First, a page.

"[P]rofessors used the size of a CEO’s signature on annual SEC filings to measure CEO narcissism. They found that a large signature was correlated with company over-investment and subsequently lower forecast revenue and sales growth."
The contention that the women of Sex and The City 2 are considered too old to be sexually appealing is partly correct. Youth and sex appeal are inextricably linked, no doubt, and the sad phenomenon of mutton dressed as lamb (or L.A.M.B., I guess,) which certainly applies here, appears as the subject of mockery in every culture I can think of. But that isn't the whole story. The real problem isn't that the women of SATC2 are mature; it's that they are not.
"Next Holtzman and Strube assessed the students’ personalities and their tendencies towards narcissism, psychopathy, and Machiavellianism. They asked the students to rate themselves and to provide email addresses for a few of their friends so that the researchers could ask them to provide ratings as well. This combination of self and peer ratings was used to calculate a final set personality scores for each student. Furthermore, the students’ ratings on narcissism, psychopathy, and Machiavellianism were combined into create a composite 'dark triad' score. The dark triad score was positively correlated with their 'dressed-up' attractiveness – a finding that mirrors previous findings. However, the dark triad score was not related [...]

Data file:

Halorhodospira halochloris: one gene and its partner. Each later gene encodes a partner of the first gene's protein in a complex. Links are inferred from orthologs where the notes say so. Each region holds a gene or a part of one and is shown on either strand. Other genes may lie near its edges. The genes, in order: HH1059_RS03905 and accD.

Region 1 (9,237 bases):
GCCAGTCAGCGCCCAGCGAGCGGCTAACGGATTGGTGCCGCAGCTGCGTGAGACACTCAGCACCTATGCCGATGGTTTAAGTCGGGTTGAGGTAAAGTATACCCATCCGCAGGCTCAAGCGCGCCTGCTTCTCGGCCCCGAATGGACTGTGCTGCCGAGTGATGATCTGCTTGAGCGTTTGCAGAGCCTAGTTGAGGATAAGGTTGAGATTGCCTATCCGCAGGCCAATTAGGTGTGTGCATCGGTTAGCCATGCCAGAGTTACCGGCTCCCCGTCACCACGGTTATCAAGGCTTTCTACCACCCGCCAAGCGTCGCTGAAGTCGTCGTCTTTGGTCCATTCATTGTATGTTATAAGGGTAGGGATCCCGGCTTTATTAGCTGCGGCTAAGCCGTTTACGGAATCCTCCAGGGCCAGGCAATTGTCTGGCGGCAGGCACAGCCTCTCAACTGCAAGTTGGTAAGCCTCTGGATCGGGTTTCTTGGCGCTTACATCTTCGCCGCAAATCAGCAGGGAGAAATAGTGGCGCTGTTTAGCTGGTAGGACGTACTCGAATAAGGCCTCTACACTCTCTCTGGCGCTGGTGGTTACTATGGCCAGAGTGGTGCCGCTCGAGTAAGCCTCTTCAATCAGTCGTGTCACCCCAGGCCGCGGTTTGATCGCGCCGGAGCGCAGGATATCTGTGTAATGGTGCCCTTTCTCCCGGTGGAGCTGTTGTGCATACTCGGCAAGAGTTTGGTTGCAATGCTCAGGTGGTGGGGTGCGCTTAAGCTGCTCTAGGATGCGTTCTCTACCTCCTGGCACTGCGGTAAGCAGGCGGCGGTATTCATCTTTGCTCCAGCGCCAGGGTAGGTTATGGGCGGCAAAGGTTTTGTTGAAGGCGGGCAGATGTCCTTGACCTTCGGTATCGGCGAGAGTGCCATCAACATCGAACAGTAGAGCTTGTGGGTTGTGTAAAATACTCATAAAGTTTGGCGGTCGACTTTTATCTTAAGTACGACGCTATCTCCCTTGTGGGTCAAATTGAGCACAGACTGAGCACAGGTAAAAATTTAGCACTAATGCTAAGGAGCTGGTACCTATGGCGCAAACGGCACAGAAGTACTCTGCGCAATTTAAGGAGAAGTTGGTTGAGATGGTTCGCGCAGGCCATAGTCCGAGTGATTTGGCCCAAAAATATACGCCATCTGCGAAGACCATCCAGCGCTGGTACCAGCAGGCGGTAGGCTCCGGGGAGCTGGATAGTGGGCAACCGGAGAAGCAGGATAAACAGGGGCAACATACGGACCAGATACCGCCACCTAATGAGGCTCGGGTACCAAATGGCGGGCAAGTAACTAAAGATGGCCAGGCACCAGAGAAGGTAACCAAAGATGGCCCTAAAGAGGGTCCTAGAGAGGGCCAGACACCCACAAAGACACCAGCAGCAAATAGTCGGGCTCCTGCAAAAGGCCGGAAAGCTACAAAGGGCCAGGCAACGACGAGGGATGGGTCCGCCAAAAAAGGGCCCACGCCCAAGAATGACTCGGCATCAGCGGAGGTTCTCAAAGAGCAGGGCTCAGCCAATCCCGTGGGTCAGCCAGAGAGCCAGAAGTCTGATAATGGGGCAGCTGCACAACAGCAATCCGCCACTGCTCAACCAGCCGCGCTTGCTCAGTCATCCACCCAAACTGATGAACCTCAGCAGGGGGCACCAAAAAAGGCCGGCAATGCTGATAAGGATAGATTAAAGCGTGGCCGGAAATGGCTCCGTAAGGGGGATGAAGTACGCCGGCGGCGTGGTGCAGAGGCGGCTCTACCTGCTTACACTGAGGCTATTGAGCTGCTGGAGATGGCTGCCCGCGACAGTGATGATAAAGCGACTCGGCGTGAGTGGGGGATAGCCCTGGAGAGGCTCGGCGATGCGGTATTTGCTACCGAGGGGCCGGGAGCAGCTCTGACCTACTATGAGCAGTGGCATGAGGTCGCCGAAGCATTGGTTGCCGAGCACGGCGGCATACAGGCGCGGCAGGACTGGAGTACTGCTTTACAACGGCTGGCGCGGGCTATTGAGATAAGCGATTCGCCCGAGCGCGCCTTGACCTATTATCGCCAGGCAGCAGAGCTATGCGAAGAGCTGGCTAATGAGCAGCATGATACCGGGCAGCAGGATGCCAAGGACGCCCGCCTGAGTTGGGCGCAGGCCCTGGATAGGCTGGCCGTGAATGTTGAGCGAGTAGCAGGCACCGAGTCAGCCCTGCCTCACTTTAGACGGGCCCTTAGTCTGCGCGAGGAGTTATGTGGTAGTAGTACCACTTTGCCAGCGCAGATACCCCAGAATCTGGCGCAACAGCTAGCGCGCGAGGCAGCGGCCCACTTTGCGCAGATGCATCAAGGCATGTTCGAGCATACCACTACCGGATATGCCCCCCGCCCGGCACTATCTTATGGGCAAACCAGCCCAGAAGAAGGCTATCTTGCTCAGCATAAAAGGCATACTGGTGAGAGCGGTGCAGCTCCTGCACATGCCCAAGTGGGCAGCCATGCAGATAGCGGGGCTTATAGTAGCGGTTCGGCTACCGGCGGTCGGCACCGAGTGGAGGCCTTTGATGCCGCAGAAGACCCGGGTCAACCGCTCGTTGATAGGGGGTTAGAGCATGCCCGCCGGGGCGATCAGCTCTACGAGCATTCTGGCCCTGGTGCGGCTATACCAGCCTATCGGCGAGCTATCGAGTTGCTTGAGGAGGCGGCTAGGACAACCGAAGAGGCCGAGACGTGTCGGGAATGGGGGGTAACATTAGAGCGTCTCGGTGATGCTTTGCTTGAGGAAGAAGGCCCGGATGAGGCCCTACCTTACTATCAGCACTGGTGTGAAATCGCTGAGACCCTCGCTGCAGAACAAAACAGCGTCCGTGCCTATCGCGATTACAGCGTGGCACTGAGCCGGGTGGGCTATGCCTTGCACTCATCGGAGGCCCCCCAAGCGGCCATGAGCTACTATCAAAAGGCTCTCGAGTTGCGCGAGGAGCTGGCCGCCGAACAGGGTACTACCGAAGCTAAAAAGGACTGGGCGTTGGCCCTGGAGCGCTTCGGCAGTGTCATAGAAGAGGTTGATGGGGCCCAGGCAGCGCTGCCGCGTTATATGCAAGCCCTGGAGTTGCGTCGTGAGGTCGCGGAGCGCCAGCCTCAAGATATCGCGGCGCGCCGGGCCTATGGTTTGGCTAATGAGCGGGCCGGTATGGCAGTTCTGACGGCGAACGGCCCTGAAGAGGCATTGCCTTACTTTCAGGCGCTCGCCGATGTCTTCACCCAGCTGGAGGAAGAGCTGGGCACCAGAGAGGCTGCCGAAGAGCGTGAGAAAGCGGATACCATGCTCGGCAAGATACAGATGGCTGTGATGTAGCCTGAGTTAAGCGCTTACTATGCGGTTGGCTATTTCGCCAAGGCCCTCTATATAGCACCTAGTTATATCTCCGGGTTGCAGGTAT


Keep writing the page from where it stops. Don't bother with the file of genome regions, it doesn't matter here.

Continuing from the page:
"Dr. Masterson became so well known as an expert on narcissism that he sometimes attracted patients for whom only a high-profile therapist would do – in other words, narcissists. In the 1980s, after The New York Times cited him as an authority on the disorder, he received a dozen calls from people wanting treatment." -James Francis Masterson, a psychiatrist whose theories about the importance of early maternal attachment in behavioral development helped change the way personality disorders are treated, died last week at the age of 84. You have no idea how profoundly this passing affects me, Alex Balk.
You know what no one says on his death bed? "If only I could have snarked more from the sidelines."
— Chris Jones (@MySecondEmpire) June 6, 2012
"From the sidelines" is a sports term. "Cheering from the sidelines" can be a nice phrase. It means "I am rooting you on while watching you play." If we are not clothed in rags and eating from dumpsters on Sunday, we will be cheering on New York Marathon runners from the "sidelines," perhaps as they hop downed power lines along the shore after they cross the Verrazano.
But sometimes the "game" in question is a metaphor. And if you [...]
Admit it, you like me. You like me a lot. What is it about me that you like? Oh, pretty much everything: my oversize self-confidence, my relentless charm, the way I get so worked up and passionate about things-even my deep despair, and my belief that no one hurts, no one really feels sorrow, the way I do. You can't help it, you're drawn to me. And that's fine, because I am pretty fascinating. Unfortunately, new research shows that eventually you'll tire of me. Just like all the others, your initial adoration will give way to exhaustion and disdain for the way everything I do is somehow centered around [...]